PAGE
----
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Tuesday, January 26, 2016

The Meanest Kid I Know

A friendly face on Christmas morning.

There are some parenting tasks that are less desirable than others, like cleaning up puke, dealing with potty training accidents, breaking up the multiple daily fights, or even just having to say "no" when it breaks your heart to say it. Another dreaded chore that I really don't like doing at all is waking up my 3-year-old son from his afternoon naps. 

The kid is not a morning person.

You can imagine my surprise one day last week when he was actually happy to see me when I woke him from his slumber.
"Bubba... hey little bubba, it's time to wake up," I very cautiously whispered as I rubbed his adorable little round belly, bracing myself for the tornado of anger that was sure to follow.
"Mama?," He whispered back as he opened his eyes, yawned, and rolled over toward me. "Hi mama," he said smiling.
Breathe, don't mess this up... what is going on? Why isn't he yelling at you and pushing you away? I thought, not sure what to say.
"Are you happy?" I asked him, trying to mask my surprise.
"Yes mama. I had a happy dream." 
I smiled back. "What did you dream about little man?" 
"You mama. I dreamed about you."
Oh, my heart melted. These are the moments that make the puke, pee, fights and the constant use of the word "no" worth it. These are the moments that make a mom forget how much it hurts to push a baby out of her body. These are the moments that make eating supper while standing at the counter and feeding your kids like a short-order cook okay. These are the moments that we dream about.

This moment was particularly special because it came from my 3-year-old.

Of my three children, he has the most volatile of moods. He is hard to describe because he can be such a loving kid sometimes, but such a mean one too. He uses these manipulative cute little voices and bats his big, beautiful brown eyes at you, leaving your heart with no choice but to fill to the brim with love. He is also very tactile and absolutely needs to touch you, rub or be rubbed, hang onto your hand, and feel your skin close to him. He thrives on touch and constantly tries to be physically close to the people he trusts, which makes me love him even more. His need to be physically close to me reminds of those amazing intimate emotions felt when nursing a child, and I feel such a strong connection to him because of that.

On the other hand...

He is also the meanest kid I know. He can throw out unkind, hurtful statements like its no ones business. If he doesn't want to talk to you when you greet him he will simply glare at you and growl.

He will literally growl.

He is not afraid to say, "I don't like you," to his aunt when she lovingly asks, "Hi little buddy, how are you doing?" He doesn't hesitate to tell his sister that, "You will never be my best friend," when she interrupts his eating by simply asking him to pass her the milk at supper. He is the first to blatantly tell me, "This food looks gross," when he sees nothing he likes on his plate at lunch. He refused to open his Santa presents for quite awhile Christmas morning because he didn't see one of the toys he wanted. You can imagine his reaction when friendly random adults at the grocery store try to interact with him. Oh man, and don't try to take his iPad away mid game... whew.... a world of hurt will come down on you.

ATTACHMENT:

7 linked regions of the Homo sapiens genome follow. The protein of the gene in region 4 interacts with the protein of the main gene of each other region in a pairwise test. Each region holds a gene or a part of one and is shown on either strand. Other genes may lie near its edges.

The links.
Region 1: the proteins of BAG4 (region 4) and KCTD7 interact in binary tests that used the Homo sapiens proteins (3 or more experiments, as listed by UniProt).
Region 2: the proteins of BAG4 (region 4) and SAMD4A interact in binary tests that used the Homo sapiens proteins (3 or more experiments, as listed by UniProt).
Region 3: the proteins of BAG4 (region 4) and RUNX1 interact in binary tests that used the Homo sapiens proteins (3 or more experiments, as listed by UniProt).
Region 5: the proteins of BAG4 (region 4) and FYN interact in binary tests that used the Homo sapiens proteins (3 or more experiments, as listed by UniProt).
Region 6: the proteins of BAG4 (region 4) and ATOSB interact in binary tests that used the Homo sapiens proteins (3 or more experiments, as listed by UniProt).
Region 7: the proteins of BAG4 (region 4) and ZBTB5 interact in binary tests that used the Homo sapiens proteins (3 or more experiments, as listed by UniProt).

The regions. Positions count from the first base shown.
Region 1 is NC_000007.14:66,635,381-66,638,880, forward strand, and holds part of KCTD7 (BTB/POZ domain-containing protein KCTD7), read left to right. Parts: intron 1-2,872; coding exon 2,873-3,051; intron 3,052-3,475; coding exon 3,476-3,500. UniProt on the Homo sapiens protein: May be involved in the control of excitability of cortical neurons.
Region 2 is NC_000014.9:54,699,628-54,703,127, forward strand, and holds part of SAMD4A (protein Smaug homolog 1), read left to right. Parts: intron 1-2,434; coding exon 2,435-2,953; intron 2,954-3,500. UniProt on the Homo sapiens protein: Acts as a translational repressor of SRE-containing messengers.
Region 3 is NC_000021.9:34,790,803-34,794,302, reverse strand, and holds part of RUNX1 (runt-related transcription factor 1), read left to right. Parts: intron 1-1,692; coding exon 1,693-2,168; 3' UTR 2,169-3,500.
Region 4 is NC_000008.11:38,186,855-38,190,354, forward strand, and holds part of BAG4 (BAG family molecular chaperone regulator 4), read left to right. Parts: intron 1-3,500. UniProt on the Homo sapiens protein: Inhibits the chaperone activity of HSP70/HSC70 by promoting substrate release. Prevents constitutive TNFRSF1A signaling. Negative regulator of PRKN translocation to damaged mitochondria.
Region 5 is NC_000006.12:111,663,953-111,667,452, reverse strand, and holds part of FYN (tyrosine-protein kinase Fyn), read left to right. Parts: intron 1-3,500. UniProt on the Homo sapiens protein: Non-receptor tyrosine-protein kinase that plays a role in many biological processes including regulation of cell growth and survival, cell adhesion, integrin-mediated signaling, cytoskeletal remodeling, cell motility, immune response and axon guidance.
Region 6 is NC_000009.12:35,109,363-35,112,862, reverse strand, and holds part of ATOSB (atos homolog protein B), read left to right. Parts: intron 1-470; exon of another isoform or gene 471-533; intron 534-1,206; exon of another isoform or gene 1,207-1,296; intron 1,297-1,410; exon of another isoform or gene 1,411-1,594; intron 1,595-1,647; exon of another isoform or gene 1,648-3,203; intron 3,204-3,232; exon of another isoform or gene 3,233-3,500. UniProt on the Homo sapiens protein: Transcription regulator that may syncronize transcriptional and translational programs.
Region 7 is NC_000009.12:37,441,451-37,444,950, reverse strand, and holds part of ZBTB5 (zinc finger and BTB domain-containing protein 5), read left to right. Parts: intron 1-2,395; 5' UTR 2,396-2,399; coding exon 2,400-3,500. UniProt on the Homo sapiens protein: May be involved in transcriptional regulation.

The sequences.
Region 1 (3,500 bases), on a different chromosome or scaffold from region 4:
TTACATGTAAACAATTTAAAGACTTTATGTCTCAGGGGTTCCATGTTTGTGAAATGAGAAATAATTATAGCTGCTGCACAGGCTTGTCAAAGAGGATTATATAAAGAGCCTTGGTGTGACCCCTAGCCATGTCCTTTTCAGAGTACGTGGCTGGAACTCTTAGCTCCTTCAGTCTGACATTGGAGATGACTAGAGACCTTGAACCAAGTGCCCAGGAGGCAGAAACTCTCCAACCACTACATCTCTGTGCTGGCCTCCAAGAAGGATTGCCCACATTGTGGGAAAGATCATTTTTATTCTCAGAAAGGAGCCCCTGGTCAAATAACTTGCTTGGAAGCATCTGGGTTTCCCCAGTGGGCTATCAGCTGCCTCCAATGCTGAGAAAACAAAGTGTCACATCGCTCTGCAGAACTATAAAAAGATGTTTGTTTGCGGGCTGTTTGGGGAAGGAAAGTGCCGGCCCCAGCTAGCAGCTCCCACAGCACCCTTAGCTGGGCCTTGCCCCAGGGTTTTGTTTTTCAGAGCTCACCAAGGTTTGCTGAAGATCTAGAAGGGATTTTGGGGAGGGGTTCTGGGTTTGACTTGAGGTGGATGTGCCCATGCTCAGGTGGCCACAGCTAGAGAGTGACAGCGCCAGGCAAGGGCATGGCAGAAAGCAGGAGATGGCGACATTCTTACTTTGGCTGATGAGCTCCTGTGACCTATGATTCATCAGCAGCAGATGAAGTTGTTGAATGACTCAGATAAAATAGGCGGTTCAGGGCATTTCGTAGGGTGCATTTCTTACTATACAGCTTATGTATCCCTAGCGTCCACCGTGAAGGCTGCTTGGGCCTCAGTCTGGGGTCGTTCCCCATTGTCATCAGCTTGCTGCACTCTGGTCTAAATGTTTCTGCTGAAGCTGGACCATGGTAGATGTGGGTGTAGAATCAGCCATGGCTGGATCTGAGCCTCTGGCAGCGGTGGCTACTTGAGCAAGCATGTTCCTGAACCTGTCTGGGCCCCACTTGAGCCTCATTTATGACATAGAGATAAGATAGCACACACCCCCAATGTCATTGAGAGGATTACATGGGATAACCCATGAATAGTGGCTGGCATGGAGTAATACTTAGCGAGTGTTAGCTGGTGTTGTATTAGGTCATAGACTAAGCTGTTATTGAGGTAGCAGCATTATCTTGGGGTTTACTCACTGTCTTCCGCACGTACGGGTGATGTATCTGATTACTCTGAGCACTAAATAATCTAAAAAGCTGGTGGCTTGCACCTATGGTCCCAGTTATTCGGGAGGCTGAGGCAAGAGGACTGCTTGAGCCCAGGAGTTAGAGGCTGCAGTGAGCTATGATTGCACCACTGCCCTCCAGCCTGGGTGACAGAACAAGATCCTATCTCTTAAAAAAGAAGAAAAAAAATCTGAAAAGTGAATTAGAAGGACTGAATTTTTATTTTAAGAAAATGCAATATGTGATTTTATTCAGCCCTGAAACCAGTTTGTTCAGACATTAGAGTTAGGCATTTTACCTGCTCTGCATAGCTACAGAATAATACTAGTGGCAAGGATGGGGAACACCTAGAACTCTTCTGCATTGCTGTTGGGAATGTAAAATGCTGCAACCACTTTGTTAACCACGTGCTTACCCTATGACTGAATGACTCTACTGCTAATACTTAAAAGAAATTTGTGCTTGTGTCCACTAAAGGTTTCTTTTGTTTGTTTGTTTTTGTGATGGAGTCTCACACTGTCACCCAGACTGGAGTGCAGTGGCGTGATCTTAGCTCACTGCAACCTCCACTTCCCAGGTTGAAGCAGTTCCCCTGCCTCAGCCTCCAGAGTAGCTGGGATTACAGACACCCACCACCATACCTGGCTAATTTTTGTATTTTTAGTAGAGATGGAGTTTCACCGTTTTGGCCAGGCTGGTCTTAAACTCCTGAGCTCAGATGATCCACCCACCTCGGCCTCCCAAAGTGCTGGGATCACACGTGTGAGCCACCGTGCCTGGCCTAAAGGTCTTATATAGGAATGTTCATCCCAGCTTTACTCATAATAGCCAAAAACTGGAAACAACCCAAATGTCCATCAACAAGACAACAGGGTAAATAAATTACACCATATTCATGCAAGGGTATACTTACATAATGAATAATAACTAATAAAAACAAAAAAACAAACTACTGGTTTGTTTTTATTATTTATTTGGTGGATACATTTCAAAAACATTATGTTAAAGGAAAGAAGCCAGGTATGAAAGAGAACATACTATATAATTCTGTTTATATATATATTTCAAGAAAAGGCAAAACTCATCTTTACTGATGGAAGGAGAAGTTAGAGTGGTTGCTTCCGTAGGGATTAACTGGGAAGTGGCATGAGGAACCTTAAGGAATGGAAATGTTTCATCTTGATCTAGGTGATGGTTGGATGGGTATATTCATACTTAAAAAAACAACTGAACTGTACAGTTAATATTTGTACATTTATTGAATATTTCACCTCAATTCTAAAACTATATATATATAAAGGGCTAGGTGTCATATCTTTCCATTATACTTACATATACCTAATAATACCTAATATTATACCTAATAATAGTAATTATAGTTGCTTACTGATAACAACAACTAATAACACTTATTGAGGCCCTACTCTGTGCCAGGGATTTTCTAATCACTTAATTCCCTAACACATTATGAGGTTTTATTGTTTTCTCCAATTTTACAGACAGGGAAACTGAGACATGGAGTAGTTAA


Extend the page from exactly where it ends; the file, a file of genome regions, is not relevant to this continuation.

Yes, you definitely need thick skin when you are around my littlest man. It doesn't hurt to have an open mind too.

Kids are all different, just like adults are so it isn't surprising that his personality isn't the same as his siblings. Teaching him social awareness and restraint are a little challenging at this age but we are working at it. Sometimes I wonder what kind of person he will become and how much of what I see in him now will still be visible when he is grown. I'm not worried, it takes all types of people in this world, but I do want him to be a happy, kind person some day.

From his loving need for physical affection to his angry spouts of immediate feelings, this kid keeps me riding on an emotional roller coaster, never knowing what twist or turn to expect next.

It's a good thing I love him. And amusement parks.

My little hurricane and his sissy sleeping the other night.

Saturday, January 16, 2016

Shoulder Surgery Week 4: What I've Learned So Far


This week my 5-year-old daughter helped me on an evening interval run/walk this past week.

I can't communicate how happy I am that what I initially was told was a rotator cuff tear ended up with my just needing a synovectomy in my shoulder joint instead. I would still be in a sling and unable to use my arm for most anything had I had a tear. I might not even be cleared to drive and I would not have started PT yet either.

This is all wonderful news!